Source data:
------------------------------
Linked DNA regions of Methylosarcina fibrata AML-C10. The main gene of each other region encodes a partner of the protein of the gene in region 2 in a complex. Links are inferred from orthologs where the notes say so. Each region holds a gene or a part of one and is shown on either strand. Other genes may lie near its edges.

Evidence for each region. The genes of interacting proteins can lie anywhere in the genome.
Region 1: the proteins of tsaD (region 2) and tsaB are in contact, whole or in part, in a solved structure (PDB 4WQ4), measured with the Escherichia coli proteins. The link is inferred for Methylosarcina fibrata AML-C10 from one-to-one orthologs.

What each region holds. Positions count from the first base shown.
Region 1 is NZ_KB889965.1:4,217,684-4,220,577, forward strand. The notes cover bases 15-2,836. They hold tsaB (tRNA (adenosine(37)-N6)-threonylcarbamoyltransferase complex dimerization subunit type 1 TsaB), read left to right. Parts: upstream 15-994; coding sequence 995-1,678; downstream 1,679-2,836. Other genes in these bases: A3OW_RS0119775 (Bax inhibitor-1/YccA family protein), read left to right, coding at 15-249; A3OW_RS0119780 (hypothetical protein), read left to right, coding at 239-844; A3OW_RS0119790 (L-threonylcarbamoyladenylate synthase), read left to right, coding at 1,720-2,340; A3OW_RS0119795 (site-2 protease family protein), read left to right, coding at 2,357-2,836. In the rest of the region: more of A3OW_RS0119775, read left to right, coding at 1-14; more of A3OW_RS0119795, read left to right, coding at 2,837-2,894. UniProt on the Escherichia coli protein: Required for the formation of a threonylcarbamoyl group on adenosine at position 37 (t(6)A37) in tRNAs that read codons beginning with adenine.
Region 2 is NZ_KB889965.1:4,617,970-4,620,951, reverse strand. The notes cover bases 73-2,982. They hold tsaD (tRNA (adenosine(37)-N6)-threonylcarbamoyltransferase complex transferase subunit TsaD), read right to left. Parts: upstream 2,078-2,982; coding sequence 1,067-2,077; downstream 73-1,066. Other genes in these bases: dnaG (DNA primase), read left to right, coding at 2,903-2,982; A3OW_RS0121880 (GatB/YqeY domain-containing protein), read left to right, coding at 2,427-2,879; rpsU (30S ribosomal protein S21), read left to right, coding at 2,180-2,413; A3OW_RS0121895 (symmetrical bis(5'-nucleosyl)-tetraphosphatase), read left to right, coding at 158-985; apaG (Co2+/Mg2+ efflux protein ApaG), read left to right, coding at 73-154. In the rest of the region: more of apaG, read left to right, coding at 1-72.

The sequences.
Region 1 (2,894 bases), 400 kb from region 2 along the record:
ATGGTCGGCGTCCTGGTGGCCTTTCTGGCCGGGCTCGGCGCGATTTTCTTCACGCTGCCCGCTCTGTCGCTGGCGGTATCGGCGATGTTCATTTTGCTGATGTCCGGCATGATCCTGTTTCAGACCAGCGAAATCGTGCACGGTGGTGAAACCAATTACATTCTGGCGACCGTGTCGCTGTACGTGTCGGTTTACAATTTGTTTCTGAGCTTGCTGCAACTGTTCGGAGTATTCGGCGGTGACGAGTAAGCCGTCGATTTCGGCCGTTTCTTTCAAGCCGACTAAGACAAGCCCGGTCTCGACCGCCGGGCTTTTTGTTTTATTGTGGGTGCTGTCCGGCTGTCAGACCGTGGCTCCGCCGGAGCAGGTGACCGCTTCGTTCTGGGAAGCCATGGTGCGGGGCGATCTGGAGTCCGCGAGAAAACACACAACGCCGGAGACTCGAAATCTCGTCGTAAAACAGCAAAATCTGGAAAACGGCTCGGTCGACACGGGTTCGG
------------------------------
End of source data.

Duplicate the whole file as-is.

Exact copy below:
Linked DNA regions of Methylosarcina fibrata AML-C10. The main gene of each other region encodes a partner of the protein of the gene in region 2 in a complex. Links are inferred from orthologs where the notes say so. Each region holds a gene or a part of one and is shown on either strand. Other genes may lie near its edges.

Evidence for each region. The genes of interacting proteins can lie anywhere in the genome.
Region 1: the proteins of tsaD (region 2) and tsaB are in contact, whole or in part, in a solved structure (PDB 4WQ4), measured with the Escherichia coli proteins. The link is inferred for Methylosarcina fibrata AML-C10 from one-to-one orthologs.

What each region holds. Positions count from the first base shown.
Region 1 is NZ_KB889965.1:4,217,684-4,220,577, forward strand. The notes cover bases 15-2,836. They hold tsaB (tRNA (adenosine(37)-N6)-threonylcarbamoyltransferase complex dimerization subunit type 1 TsaB), read left to right. Parts: upstream 15-994; coding sequence 995-1,678; downstream 1,679-2,836. Other genes in these bases: A3OW_RS0119775 (Bax inhibitor-1/YccA family protein), read left to right, coding at 15-249; A3OW_RS0119780 (hypothetical protein), read left to right, coding at 239-844; A3OW_RS0119790 (L-threonylcarbamoyladenylate synthase), read left to right, coding at 1,720-2,340; A3OW_RS0119795 (site-2 protease family protein), read left to right, coding at 2,357-2,836. In the rest of the region: more of A3OW_RS0119775, read left to right, coding at 1-14; more of A3OW_RS0119795, read left to right, coding at 2,837-2,894. UniProt on the Escherichia coli protein: Required for the formation of a threonylcarbamoyl group on adenosine at position 37 (t(6)A37) in tRNAs that read codons beginning with adenine.
Region 2 is NZ_KB889965.1:4,617,970-4,620,951, reverse strand. The notes cover bases 73-2,982. They hold tsaD (tRNA (adenosine(37)-N6)-threonylcarbamoyltransferase complex transferase subunit TsaD), read right to left. Parts: upstream 2,078-2,982; coding sequence 1,067-2,077; downstream 73-1,066. Other genes in these bases: dnaG (DNA primase), read left to right, coding at 2,903-2,982; A3OW_RS0121880 (GatB/YqeY domain-containing protein), read left to right, coding at 2,427-2,879; rpsU (30S ribosomal protein S21), read left to right, coding at 2,180-2,413; A3OW_RS0121895 (symmetrical bis(5'-nucleosyl)-tetraphosphatase), read left to right, coding at 158-985; apaG (Co2+/Mg2+ efflux protein ApaG), read left to right, coding at 73-154. In the rest of the region: more of apaG, read left to right, coding at 1-72.

The sequences.
Region 1 (2,894 bases), 400 kb from region 2 along the record:
ATGGTCGGCGTCCTGGTGGCCTTTCTGGCCGGGCTCGGCGCGATTTTCTTCACGCTGCCCGCTCTGTCGCTGGCGGTATCGGCGATGTTCATTTTGCTGATGTCCGGCATGATCCTGTTTCAGACCAGCGAAATCGTGCACGGTGGTGAAACCAATTACATTCTGGCGACCGTGTCGCTGTACGTGTCGGTTTACAATTTGTTTCTGAGCTTGCTGCAACTGTTCGGAGTATTCGGCGGTGACGAGTAAGCCGTCGATTTCGGCCGTTTCTTTCAAGCCGACTAAGACAAGCCCGGTCTCGACCGCCGGGCTTTTTGTTTTATTGTGGGTGCTGTCCGGCTGTCAGACCGTGGCTCCGCCGGAGCAGGTGACCGCTTCGTTCTGGGAAGCCATGGTGCGGGGCGATCTGGAGTCCGCGAGAAAACACACAACGCCGGAGACTCGAAATCTCGTCGTAAAACAGCAAAATCTGGAAAACGGCTCGGTCGACACGGGTTCGG